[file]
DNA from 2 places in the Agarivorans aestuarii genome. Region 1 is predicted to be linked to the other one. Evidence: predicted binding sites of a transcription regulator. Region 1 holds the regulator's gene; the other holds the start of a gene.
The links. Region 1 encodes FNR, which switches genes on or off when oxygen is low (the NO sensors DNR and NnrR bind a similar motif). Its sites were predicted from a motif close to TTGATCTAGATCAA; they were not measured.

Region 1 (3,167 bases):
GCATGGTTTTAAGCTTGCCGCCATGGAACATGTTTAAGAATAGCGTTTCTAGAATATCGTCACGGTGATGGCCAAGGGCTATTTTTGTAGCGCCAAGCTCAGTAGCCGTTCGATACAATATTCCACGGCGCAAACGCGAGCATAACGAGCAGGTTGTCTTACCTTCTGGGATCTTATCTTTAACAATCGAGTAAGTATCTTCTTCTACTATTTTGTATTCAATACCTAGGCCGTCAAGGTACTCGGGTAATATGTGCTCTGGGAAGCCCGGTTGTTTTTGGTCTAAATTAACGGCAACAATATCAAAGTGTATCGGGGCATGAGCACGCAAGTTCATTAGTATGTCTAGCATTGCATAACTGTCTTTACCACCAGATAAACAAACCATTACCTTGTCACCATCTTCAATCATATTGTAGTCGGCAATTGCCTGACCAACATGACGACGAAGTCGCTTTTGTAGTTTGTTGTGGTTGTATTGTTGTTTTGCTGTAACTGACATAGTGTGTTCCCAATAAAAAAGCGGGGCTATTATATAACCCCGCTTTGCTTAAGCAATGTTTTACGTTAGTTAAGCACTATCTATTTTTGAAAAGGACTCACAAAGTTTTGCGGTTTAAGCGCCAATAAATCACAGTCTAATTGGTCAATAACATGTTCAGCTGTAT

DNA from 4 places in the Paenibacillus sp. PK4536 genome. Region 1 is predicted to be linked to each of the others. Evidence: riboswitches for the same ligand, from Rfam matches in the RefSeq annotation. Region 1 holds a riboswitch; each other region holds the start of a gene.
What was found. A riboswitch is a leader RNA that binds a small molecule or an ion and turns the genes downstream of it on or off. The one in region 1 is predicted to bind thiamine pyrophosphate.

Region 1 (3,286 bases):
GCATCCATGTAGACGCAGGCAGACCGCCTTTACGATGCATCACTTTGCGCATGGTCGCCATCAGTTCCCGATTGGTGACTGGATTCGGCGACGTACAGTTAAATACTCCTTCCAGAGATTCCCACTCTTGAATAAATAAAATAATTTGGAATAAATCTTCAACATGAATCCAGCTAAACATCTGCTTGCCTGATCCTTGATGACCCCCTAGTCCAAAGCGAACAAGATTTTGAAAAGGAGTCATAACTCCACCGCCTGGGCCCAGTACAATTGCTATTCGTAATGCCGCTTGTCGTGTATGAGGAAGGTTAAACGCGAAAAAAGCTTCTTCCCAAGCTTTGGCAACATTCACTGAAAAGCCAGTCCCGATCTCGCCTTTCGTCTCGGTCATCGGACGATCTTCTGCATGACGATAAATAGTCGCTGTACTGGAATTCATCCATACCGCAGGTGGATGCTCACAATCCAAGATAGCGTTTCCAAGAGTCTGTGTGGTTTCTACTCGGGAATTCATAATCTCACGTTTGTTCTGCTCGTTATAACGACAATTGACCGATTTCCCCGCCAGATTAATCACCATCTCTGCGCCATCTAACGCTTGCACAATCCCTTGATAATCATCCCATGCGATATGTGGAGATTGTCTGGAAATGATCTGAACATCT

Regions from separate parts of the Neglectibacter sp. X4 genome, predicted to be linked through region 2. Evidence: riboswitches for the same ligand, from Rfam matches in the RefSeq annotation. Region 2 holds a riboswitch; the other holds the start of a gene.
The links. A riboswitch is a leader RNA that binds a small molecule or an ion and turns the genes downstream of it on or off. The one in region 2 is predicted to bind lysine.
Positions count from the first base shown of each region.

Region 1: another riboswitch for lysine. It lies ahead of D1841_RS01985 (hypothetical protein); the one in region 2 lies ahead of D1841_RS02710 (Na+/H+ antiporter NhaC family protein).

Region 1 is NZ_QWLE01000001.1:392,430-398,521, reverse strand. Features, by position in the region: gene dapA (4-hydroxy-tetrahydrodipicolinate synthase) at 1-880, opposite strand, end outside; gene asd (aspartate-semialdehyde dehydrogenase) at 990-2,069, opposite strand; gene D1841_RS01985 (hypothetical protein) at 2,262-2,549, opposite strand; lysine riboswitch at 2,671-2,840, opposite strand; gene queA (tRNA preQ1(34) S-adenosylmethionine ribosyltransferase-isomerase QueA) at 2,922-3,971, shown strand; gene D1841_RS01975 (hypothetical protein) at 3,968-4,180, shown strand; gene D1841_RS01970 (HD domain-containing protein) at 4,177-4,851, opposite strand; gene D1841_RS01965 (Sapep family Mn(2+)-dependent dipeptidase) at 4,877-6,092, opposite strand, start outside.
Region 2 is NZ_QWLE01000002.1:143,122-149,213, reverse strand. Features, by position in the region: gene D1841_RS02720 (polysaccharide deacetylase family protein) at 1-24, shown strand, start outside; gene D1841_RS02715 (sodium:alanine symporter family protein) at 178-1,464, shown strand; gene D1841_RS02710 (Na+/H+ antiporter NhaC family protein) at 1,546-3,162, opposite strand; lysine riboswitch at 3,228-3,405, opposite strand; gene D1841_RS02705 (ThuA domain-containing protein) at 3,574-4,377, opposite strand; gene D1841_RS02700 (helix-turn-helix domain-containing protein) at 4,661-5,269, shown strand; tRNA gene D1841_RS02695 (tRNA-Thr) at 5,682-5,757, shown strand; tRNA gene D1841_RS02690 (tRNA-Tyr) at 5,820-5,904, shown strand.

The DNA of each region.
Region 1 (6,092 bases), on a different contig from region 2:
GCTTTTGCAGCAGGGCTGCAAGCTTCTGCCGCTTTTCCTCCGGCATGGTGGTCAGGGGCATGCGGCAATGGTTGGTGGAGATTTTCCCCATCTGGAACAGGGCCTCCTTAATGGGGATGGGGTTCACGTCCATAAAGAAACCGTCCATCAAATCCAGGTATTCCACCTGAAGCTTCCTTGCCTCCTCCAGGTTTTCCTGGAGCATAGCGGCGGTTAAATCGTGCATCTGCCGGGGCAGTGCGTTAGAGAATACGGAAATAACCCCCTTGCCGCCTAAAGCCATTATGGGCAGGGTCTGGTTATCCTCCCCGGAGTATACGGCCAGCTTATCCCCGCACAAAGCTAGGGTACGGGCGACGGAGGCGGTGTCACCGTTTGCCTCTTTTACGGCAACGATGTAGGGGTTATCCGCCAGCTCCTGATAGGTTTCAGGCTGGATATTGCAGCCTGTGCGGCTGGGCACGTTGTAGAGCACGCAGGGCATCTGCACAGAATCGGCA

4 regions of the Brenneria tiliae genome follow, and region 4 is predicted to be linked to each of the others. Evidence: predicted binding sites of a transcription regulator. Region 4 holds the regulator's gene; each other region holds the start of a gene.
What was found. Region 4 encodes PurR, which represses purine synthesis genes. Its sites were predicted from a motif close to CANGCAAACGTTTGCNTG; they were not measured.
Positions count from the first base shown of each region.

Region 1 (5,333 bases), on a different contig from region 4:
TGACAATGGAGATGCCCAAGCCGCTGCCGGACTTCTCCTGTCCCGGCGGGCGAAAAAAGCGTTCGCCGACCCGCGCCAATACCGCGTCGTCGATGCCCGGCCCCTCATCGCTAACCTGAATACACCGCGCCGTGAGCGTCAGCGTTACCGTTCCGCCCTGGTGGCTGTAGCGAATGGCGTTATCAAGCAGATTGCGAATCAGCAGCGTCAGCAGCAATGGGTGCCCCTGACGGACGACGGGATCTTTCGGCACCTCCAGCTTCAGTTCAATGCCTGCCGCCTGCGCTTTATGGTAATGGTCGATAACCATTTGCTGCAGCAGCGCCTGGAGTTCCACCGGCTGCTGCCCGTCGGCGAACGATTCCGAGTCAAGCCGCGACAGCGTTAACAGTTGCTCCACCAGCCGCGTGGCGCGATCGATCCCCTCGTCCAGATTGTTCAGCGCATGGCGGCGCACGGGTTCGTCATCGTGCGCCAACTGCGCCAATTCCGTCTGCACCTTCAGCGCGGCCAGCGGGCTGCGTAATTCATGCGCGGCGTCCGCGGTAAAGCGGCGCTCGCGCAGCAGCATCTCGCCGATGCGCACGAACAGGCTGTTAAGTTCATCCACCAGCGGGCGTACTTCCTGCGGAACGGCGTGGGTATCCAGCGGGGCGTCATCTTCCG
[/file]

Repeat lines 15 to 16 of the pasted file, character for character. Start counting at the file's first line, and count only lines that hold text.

The DNA of each region.
Region 1 (6,092 bases), on a different contig from region 2: